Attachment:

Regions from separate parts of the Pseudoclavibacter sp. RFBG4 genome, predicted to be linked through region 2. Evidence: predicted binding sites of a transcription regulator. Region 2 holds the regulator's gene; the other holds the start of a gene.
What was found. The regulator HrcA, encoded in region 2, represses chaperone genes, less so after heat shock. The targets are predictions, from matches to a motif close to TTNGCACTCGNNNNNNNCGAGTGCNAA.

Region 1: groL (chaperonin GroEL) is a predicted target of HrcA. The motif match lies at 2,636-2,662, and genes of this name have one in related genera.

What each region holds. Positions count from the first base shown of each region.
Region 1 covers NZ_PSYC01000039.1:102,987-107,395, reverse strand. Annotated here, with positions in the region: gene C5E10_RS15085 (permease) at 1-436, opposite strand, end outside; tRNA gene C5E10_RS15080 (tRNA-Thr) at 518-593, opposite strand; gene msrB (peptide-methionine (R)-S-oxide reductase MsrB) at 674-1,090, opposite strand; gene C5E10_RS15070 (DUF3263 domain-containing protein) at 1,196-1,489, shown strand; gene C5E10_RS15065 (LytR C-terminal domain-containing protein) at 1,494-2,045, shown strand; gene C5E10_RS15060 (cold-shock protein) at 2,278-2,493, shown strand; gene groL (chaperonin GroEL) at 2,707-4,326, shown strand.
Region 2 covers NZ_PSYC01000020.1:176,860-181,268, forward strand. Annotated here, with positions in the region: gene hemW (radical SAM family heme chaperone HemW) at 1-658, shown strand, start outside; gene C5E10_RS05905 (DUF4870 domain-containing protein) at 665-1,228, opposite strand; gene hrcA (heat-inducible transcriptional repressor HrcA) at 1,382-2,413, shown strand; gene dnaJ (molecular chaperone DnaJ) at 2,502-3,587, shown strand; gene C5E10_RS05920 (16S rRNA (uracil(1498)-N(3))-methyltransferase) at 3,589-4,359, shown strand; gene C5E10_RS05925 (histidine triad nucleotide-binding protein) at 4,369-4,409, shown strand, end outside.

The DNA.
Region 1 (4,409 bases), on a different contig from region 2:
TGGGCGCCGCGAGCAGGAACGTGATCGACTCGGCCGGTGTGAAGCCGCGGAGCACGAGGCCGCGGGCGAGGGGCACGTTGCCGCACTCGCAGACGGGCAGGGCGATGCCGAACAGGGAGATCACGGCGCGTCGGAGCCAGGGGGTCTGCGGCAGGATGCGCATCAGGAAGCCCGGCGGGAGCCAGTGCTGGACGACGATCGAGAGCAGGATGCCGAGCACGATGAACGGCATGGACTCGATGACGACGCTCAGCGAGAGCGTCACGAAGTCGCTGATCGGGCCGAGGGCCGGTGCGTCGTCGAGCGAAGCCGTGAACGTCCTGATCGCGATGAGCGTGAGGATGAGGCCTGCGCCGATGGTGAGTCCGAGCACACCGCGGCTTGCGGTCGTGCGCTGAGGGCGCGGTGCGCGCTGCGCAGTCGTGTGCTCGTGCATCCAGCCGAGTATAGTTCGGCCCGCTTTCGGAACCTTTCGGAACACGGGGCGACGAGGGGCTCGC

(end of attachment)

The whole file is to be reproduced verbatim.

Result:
Regions from separate parts of the Pseudoclavibacter sp. RFBG4 genome, predicted to be linked through region 2. Evidence: predicted binding sites of a transcription regulator. Region 2 holds the regulator's gene; the other holds the start of a gene.
What was found. The regulator HrcA, encoded in region 2, represses chaperone genes, less so after heat shock. The targets are predictions, from matches to a motif close to TTNGCACTCGNNNNNNNCGAGTGCNAA.

Region 1: groL (chaperonin GroEL) is a predicted target of HrcA. The motif match lies at 2,636-2,662, and genes of this name have one in related genera.

What each region holds. Positions count from the first base shown of each region.
Region 1 covers NZ_PSYC01000039.1:102,987-107,395, reverse strand. Annotated here, with positions in the region: gene C5E10_RS15085 (permease) at 1-436, opposite strand, end outside; tRNA gene C5E10_RS15080 (tRNA-Thr) at 518-593, opposite strand; gene msrB (peptide-methionine (R)-S-oxide reductase MsrB) at 674-1,090, opposite strand; gene C5E10_RS15070 (DUF3263 domain-containing protein) at 1,196-1,489, shown strand; gene C5E10_RS15065 (LytR C-terminal domain-containing protein) at 1,494-2,045, shown strand; gene C5E10_RS15060 (cold-shock protein) at 2,278-2,493, shown strand; gene groL (chaperonin GroEL) at 2,707-4,326, shown strand.
Region 2 covers NZ_PSYC01000020.1:176,860-181,268, forward strand. Annotated here, with positions in the region: gene hemW (radical SAM family heme chaperone HemW) at 1-658, shown strand, start outside; gene C5E10_RS05905 (DUF4870 domain-containing protein) at 665-1,228, opposite strand; gene hrcA (heat-inducible transcriptional repressor HrcA) at 1,382-2,413, shown strand; gene dnaJ (molecular chaperone DnaJ) at 2,502-3,587, shown strand; gene C5E10_RS05920 (16S rRNA (uracil(1498)-N(3))-methyltransferase) at 3,589-4,359, shown strand; gene C5E10_RS05925 (histidine triad nucleotide-binding protein) at 4,369-4,409, shown strand, end outside.

The DNA.
Region 1 (4,409 bases), on a different contig from region 2:
TGGGCGCCGCGAGCAGGAACGTGATCGACTCGGCCGGTGTGAAGCCGCGGAGCACGAGGCCGCGGGCGAGGGGCACGTTGCCGCACTCGCAGACGGGCAGGGCGATGCCGAACAGGGAGATCACGGCGCGTCGGAGCCAGGGGGTCTGCGGCAGGATGCGCATCAGGAAGCCCGGCGGGAGCCAGTGCTGGACGACGATCGAGAGCAGGATGCCGAGCACGATGAACGGCATGGACTCGATGACGACGCTCAGCGAGAGCGTCACGAAGTCGCTGATCGGGCCGAGGGCCGGTGCGTCGTCGAGCGAAGCCGTGAACGTCCTGATCGCGATGAGCGTGAGGATGAGGCCTGCGCCGATGGTGAGTCCGAGCACACCGCGGCTTGCGGTCGTGCGCTGAGGGCGCGGTGCGCGCTGCGCAGTCGTGTGCTCGTGCATCCAGCCGAGTATAGTTCGGCCCGCTTTCGGAACCTTTCGGAACACGGGGCGACGAGGGGCTCGC